The Day I Asked For Joy

Oct 7, 2016 1388

Me in younger days, with my mother, father, and daughter Rebecca.

Me (L) in younger days, with my mother, father, and daughter Rebecca.

My mother passed away last week. She was 83. There comes a time in most people’s lives when both of their parents have gone, and no matter what other family or friends you may have, it comes with a sense of being cast adrift in the world.

So I took a day off and went “fishing.” Well, it’s the same as when I go “walking.” It’s just an excuse to pray.

I sat on a rock overlooking the sea, speaking to God. I wanted to be reminded of who I was, to ground myself in Christ again. I went to receive a blessing and so I said to God, “I’m not leaving until you bless me.” He said to me, “What do you want?” I thought about that for a while; after all, that’s a very important question. And then I replied, “I want the gift of joy.”

I tend to be overly anxious about things, and to stress and be negative at times. All my life I have struggled against this, and so I asked for the gift of joy. After all, it’s one of the gifts of the Spirit (Gal 5:22). And right at that moment, I needed some joy.

I sat on that rock for hours sensing God’s presence, but somehow something was missing. Perhaps I was waiting to be blown away by joy, but that didn’t happen. At one point I got the impression: “Read Luke 24:11.” It wasn’t what I expected so I strangely didn’t pay much attention. I spoke to God almost continuously for hours, but what I was seeking for seemed elusive.

Eventually I decided to move back from the shore, and sit under a tree. As I reflected on what I had experienced in the last few hours, I remembered Luke 24:11, and so I looked it up. The context is that the women have just run back from the empty tomb, having been assured by the angels there that Christ had risen. When they told the disciples, this is what happened:

But they did not believe the women, because their words seemed to them like nonsense (Luke 24:11).

I must confess that the thought passed through my mind that this verse was random nonsense as well. However I was impressed to consider it carefully. As I thought about it, I remembered that one of the key themes of the gospel of Luke is all about joy.

In fact, the whole 24th chapter of Luke is full of joy. There is the excited joy of the women when they discover that Jesus is risen, the wondering joy of Peter when he finds the empty tomb, the uncontainable joy of the two disciples from Emmaus who walk with the risen Lord – and then there are the disciples themselves.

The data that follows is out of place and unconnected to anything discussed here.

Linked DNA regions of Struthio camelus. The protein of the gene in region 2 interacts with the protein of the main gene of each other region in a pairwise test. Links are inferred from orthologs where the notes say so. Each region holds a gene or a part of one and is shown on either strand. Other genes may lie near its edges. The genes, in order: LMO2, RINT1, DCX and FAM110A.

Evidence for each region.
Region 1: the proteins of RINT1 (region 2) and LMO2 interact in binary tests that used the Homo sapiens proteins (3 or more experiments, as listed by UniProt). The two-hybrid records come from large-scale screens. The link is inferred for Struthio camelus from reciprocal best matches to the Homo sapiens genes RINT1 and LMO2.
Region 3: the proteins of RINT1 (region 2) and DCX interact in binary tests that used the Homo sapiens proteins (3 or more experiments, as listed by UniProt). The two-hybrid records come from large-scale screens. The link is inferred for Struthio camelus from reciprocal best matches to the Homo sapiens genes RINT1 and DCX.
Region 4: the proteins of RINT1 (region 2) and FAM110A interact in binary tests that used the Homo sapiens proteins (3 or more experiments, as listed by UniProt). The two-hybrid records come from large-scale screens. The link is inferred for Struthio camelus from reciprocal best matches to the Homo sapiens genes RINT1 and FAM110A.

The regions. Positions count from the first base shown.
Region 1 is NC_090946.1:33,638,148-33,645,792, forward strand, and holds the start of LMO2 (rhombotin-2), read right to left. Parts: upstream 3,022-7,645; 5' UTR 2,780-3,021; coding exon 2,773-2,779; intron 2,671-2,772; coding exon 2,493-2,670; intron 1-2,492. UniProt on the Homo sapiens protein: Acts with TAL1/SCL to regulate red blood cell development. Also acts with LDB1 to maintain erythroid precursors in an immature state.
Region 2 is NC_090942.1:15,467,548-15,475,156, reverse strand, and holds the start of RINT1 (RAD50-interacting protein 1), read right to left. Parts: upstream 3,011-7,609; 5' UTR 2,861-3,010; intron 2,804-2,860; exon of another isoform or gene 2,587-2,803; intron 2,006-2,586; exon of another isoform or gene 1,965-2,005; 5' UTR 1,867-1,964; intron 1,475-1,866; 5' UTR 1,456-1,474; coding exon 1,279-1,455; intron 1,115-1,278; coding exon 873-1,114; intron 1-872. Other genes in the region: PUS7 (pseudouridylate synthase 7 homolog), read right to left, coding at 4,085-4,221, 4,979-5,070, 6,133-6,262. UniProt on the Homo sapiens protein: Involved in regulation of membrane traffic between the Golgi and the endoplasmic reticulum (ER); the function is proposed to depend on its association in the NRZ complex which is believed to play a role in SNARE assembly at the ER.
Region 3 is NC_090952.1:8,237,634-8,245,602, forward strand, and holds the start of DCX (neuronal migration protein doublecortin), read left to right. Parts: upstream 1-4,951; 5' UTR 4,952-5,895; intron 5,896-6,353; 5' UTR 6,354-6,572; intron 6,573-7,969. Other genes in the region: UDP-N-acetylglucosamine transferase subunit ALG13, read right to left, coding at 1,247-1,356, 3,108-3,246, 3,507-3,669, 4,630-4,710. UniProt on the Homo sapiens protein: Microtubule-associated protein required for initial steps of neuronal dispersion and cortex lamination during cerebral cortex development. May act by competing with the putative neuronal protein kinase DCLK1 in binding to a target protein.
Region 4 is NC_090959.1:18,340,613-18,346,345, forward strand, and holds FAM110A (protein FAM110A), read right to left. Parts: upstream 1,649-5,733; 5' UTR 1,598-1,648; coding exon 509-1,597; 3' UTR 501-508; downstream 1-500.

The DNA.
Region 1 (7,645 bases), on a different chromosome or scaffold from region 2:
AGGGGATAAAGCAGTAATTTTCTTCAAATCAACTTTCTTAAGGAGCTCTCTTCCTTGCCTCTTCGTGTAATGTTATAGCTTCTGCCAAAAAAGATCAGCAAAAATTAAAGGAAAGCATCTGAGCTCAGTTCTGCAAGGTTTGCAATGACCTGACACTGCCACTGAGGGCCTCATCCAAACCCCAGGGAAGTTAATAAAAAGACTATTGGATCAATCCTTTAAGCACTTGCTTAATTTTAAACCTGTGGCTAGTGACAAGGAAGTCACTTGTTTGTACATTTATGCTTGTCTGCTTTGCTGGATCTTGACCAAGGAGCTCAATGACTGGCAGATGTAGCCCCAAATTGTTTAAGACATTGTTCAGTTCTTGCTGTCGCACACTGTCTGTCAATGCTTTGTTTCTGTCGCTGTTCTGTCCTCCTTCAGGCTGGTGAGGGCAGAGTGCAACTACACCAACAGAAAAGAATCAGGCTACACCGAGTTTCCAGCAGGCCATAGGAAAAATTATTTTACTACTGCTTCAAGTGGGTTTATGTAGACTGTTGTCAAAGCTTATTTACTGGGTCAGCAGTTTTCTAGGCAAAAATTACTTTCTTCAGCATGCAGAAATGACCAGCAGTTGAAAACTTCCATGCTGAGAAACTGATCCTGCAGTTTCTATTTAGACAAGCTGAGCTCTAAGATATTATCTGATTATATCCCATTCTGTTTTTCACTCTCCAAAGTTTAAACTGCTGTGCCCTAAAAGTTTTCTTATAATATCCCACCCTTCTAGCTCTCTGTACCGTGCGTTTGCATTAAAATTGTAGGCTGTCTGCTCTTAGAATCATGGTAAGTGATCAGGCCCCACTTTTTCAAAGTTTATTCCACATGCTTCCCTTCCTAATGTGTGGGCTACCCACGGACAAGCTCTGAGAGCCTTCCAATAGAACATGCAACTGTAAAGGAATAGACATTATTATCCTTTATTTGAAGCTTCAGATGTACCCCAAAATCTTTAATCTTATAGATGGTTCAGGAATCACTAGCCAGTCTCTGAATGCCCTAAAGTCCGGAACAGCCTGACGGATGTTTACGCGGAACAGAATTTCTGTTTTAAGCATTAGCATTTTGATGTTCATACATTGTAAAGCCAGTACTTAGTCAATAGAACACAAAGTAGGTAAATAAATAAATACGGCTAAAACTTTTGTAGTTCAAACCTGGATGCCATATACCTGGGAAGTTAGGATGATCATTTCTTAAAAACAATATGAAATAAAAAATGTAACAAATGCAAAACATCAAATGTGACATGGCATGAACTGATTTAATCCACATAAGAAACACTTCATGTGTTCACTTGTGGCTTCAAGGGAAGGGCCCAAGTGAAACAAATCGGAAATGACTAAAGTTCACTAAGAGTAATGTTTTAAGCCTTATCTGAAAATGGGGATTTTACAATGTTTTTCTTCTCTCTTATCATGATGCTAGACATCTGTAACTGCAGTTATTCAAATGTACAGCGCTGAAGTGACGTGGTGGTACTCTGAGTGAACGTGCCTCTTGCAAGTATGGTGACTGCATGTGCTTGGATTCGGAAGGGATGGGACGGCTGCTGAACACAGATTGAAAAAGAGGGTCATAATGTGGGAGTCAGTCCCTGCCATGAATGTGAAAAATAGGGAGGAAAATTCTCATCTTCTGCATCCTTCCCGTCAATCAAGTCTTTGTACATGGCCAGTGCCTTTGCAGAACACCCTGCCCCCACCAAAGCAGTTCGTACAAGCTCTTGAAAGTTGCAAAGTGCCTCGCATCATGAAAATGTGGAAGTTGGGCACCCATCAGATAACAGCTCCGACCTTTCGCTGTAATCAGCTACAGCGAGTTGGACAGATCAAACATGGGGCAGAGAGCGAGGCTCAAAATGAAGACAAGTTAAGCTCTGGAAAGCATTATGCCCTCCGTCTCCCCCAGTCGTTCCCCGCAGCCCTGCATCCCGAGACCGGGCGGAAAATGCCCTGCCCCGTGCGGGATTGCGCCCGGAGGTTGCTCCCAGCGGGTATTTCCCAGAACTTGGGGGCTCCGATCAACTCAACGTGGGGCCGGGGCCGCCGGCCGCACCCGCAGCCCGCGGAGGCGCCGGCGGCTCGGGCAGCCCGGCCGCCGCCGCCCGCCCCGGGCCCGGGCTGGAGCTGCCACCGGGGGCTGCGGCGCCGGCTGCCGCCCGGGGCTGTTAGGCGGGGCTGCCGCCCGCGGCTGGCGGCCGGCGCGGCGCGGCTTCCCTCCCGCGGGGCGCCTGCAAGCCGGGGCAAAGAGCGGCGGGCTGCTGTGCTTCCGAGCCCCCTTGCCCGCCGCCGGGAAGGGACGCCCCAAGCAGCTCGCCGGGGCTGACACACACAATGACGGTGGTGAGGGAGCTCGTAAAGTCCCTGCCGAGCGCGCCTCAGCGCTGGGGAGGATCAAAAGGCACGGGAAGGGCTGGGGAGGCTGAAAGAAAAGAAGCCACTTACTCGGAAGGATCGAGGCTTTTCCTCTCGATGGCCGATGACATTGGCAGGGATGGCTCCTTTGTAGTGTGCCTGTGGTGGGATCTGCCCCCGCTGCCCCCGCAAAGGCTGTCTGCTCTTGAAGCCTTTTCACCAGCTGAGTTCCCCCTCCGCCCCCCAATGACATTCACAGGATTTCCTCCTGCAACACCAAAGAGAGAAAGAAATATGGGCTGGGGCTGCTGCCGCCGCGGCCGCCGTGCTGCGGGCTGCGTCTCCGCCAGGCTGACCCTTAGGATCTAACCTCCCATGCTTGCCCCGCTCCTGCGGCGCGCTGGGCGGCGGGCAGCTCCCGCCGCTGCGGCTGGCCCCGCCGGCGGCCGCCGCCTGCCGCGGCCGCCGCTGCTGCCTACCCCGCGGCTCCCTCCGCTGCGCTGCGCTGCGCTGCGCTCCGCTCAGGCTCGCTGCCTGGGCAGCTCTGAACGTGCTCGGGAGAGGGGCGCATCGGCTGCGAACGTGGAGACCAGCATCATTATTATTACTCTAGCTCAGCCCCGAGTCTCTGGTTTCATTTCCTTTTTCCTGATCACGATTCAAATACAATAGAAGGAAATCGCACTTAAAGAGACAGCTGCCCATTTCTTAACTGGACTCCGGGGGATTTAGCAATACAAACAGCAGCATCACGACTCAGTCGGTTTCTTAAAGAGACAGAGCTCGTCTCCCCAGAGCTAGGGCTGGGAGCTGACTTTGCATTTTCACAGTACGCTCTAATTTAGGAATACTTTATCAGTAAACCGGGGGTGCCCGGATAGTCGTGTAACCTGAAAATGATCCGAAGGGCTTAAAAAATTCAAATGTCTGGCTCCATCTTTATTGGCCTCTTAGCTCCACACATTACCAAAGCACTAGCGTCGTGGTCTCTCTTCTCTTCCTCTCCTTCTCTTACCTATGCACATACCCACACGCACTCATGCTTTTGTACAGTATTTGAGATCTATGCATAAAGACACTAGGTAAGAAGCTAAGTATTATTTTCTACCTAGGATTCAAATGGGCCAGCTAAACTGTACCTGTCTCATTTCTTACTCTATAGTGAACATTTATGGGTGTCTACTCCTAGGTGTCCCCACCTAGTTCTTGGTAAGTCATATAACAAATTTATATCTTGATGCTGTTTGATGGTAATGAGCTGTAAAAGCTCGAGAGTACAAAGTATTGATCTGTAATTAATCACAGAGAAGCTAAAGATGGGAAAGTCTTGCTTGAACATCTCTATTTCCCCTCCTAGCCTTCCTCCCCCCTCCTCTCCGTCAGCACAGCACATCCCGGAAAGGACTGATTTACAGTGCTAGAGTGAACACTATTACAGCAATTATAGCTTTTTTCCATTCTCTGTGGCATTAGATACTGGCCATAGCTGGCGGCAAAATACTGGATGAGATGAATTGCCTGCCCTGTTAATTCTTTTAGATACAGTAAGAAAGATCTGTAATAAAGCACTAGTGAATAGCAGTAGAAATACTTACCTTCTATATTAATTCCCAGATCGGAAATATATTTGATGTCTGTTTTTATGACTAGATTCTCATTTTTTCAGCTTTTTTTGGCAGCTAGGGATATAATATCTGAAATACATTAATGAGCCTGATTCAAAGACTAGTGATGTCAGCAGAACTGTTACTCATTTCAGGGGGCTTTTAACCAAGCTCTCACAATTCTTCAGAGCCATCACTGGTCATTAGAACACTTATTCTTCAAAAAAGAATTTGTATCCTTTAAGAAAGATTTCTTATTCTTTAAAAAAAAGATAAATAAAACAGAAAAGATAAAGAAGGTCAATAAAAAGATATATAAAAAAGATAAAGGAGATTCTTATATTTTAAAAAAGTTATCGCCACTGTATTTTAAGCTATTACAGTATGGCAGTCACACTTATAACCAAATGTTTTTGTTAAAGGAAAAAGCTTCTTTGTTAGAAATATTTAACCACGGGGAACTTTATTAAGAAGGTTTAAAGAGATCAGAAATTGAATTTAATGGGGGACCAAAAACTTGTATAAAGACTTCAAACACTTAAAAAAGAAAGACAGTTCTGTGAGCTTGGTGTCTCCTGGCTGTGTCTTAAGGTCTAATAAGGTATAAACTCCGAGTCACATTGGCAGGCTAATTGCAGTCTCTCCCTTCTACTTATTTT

When Jesus shows the disciples in the upper room his wounded hands and feet, they still don’t believe, simply because they dare not think that such joy could even be possible. But then, when Jesus opened their minds so that they understood the Scriptures (v.45), then they believed. Then, and only then, we are told, they were filled with “great joy” (v.52).

Joy comes only when we believe. The Lord was telling me that if I want more joy, then I must believe more.

The truth is that Luke 24 is filled with countless reasons for joy:

1) Jesus has not left us alone. He has given us his Spirit and his angels to always be with us (vv.4,49);

2) He has given us the Scriptures, the whole of which point us to who he is, and to his character of constant love and compassion (v.27,45).

3) The risen Lord himself comes to us in our sadness, and he touches us, eats with us, and speaks with us as a friend (vv.36–44), and;

4) He offers us repentance for the forgiveness of sins through his death, and he calls us to preach his name and his salvation to all nations (vv.47–48).

All of these are wonderful reasons for joy.

But… most of all, he is risen! HE IS RISEN!

That’s why, in Luke 23, Jesus is the one who is suffering and having things done to him, but in Luke 24, it is Jesus who is doing all the doing! He is LORD!

And so, I received my blessing.

My God assured me that I will see my mother again. He reminded me of who I am and why I am. And he told me something else…

Joy is not something that you can hold in your hand, or measure, or and that has an end. Joy is something we grow into through eternity. And the more joyful that we want to be, the more believing we must do.

As I left that place, a prayer from the gospels came to my mind, and through tears of joy I shaped it into my own:

Lord, I believe; help my unbelief! (Mark 9:24)

– Eliezer Gonzalez

Ruby Schott

Oct 8, 2016

Thank you for sharing your experience Eliezer. It helped me to put my own grieving into perspective.


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